Author Anne Brontë’s headstone has been given an erratum plaque by the Brontë Society. Should headstones be corrected or left as a historical object?
Have you ever seen a headstone that carries incorrect information? Should it be corrected? Left as a historical object? Or should a correction be added?
I have just read this BBC article relating to the correction of an error on author Anne Brontë’s grave in Scarborough, North Yorkshire.
The error, her age at death, which should have been 29 rather than 28 years, has stood in the churchyard since 1849, but now the Brontë Society has made the corrections by adding a plaque alongside the original standing stone.
This is not the first time her headstone has been corrected – her sister Charlotte arranged the correction of five earlier errors.
This reminds me of my own Great x 5 Grandmother, Elizabeth Yarrow (née Wright), whose own age, date, and year of death differs by two years depending on whether you’re reading the headstone, or one of the two parish registers that record her burial.
Dates range from 1837 to 1839, and her death seems to not to be covered by certification.
What do you think? Is it right to correct a headstone, preserve it with its error, or add an ‘erratum’?
Why making a mistake in your family tree research is one of the most important things you can do.
Getting something wrong is not something that we like to admit, but it’s probably one of the best things that you could do when researching your family tree.
My sister, who is an avid horse-rider, taught me at a young age the saying ‘You can’t ride a horse until you’ve fallen off’. This easily applies to researching – you can’t research, until you’ve got it wrong.
But… there’s always lots of moaning about the quality of data when you discover online that your family tree has been ripped to bits by another less-careful researcher, thrown back together with some random names from say – Ohio, leaving you obliterated from existence in their tree.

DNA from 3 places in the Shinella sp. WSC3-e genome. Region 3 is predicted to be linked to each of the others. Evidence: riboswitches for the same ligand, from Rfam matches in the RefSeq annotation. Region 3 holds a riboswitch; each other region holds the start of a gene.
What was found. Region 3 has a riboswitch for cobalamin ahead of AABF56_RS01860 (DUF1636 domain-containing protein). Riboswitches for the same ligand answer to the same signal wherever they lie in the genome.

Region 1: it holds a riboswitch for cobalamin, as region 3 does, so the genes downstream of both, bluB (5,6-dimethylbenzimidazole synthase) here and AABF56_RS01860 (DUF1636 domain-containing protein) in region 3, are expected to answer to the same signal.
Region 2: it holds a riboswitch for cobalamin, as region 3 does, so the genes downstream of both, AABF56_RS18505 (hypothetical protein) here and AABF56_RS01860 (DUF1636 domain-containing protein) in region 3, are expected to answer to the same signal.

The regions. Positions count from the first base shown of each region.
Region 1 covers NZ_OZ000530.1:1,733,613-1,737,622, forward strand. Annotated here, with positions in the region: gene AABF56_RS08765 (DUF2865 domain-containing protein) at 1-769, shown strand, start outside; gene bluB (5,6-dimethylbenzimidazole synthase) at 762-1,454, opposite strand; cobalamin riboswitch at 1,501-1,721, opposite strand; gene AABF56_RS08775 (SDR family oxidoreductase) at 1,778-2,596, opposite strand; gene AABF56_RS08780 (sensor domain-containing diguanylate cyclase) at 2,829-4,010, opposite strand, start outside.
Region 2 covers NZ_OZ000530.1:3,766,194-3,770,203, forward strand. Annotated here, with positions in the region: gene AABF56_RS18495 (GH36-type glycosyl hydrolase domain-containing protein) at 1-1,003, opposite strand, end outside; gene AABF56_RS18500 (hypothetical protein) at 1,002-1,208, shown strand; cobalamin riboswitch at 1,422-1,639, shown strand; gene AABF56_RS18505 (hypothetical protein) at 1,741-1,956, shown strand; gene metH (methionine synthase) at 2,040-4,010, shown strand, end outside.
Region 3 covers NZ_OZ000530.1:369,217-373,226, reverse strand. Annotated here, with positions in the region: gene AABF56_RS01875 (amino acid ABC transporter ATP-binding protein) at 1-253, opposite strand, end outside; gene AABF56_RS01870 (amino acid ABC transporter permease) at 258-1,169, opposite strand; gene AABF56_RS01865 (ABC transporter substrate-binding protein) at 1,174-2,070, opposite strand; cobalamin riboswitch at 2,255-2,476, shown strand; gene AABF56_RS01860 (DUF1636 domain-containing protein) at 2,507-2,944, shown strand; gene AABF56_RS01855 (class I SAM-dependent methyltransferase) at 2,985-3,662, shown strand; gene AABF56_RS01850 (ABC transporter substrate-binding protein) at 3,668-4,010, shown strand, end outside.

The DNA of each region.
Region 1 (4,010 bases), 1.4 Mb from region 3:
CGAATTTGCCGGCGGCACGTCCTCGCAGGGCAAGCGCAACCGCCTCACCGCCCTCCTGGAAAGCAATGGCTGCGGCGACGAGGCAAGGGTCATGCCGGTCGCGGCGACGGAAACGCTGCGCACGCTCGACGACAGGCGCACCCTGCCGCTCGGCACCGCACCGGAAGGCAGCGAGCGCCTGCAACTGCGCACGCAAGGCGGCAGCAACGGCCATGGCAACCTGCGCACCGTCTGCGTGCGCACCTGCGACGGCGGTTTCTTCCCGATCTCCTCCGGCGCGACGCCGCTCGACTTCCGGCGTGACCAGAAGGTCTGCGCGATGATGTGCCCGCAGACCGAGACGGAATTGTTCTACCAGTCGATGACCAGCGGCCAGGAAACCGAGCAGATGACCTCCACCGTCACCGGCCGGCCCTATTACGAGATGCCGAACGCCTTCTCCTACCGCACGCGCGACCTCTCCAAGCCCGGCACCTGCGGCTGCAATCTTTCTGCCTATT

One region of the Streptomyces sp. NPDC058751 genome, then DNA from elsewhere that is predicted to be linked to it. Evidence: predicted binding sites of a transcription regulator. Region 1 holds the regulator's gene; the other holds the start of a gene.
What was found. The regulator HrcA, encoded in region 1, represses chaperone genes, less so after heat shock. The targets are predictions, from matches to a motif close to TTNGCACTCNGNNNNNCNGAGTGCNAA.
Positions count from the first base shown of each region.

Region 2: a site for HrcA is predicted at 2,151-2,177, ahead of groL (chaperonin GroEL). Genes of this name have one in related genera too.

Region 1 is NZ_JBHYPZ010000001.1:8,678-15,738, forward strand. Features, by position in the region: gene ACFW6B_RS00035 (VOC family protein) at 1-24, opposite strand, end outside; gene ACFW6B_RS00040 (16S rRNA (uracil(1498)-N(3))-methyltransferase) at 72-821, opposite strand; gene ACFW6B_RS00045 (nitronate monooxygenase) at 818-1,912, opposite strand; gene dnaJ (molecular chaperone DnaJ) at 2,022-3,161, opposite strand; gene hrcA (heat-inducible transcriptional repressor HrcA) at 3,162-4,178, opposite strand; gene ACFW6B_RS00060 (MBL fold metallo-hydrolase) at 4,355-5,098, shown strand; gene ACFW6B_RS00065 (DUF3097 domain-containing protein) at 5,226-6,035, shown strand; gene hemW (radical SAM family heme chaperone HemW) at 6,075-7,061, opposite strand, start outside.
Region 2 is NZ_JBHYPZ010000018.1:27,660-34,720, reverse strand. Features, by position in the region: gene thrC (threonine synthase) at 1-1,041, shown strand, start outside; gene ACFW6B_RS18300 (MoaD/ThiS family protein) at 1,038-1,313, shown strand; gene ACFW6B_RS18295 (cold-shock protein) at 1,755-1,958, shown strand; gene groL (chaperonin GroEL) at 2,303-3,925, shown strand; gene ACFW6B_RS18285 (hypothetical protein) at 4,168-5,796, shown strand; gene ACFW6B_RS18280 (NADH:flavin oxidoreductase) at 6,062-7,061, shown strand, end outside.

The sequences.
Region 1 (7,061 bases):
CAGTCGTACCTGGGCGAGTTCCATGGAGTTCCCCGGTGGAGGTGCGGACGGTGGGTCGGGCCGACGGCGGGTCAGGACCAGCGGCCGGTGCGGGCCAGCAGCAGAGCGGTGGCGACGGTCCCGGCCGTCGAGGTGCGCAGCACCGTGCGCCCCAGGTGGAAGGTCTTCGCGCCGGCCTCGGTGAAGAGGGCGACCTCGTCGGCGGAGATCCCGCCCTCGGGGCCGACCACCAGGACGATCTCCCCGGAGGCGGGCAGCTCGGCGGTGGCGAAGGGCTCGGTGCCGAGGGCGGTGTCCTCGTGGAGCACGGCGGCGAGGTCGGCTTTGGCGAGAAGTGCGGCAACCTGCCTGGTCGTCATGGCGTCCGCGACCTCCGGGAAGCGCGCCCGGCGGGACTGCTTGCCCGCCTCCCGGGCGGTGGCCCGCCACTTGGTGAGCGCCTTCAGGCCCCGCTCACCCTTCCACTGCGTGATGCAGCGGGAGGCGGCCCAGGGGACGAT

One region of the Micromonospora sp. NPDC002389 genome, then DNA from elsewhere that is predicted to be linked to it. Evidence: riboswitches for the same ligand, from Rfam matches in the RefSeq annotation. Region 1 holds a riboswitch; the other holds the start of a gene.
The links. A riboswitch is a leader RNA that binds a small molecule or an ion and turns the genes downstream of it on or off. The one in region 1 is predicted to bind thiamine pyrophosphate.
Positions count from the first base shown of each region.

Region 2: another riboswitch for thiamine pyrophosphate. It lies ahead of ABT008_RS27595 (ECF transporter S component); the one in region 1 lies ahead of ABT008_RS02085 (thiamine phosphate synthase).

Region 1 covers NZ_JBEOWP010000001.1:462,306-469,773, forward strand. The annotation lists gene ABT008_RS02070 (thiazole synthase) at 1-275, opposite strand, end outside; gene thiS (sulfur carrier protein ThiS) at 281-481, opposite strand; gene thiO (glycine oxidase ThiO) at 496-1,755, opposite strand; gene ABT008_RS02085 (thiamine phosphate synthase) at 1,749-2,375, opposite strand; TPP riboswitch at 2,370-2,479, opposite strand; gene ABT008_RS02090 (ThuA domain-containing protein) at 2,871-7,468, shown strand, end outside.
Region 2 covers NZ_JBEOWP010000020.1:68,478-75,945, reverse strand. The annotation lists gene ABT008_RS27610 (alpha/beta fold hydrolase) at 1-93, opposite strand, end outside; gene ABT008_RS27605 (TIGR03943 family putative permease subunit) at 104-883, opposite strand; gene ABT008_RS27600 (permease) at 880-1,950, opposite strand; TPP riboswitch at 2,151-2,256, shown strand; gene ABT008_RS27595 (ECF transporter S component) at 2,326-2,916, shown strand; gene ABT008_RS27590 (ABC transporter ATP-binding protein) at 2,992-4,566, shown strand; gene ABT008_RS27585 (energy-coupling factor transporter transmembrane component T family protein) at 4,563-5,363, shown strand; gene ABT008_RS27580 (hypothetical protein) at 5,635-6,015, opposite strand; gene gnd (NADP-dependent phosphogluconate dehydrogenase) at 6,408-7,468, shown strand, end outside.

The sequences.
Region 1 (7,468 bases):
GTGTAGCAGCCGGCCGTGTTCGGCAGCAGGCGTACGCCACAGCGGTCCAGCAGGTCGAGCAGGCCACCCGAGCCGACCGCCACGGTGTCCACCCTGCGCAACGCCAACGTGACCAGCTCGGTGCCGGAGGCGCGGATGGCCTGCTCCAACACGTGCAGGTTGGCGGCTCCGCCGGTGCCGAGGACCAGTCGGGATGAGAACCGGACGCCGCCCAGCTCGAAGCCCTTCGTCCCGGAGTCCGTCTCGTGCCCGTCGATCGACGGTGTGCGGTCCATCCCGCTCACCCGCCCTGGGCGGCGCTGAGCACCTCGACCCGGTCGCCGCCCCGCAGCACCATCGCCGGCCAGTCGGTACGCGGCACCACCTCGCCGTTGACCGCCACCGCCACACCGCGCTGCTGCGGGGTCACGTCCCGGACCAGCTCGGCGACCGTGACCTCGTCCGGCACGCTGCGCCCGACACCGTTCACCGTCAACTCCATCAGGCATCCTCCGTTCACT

So why is getting a tree wrong actually important?
Scaring away the cuckoo
Discovering an error in your family tree is something that every genealogist should do at least once during their research. If you’ve never done this, then maybe you’re staring at a ‘cuckoo’ – a person who is using your tree to borrow the love and care that you have for your ancestor, when actually they are from a completely unrelated line.
Saying goodbye to that surrogate family is hard. If you’ve invested your time and effort, and perhaps some affection, then it can be a sad moment when you have to lose them.
Admitting your error
Okay, so here we go…
For years, I stared at the photograph above, of my Great x 4 Grandmother – thinking ‘what a great photo’ and ‘how lovely Mary Waters must have been’, when actually, she was Avis Tall.
I’d allowed a simple mistake creep into my research and onto my website – where I’d simply scrimped on spending time checking sources that I had in my files before adding data to my database and to my website.
A Mary Waters did indeed marry a James Martin, and together they had a son also called James Martin, but it wasn’t until revisiting a marriage certificate in my files for James Martin Jnr, that i realised that the father was actually a Robert Martin a couple of villages away, which then led me to finding his marriage to Avis Tall, and then finding references to them having the son called James Martin.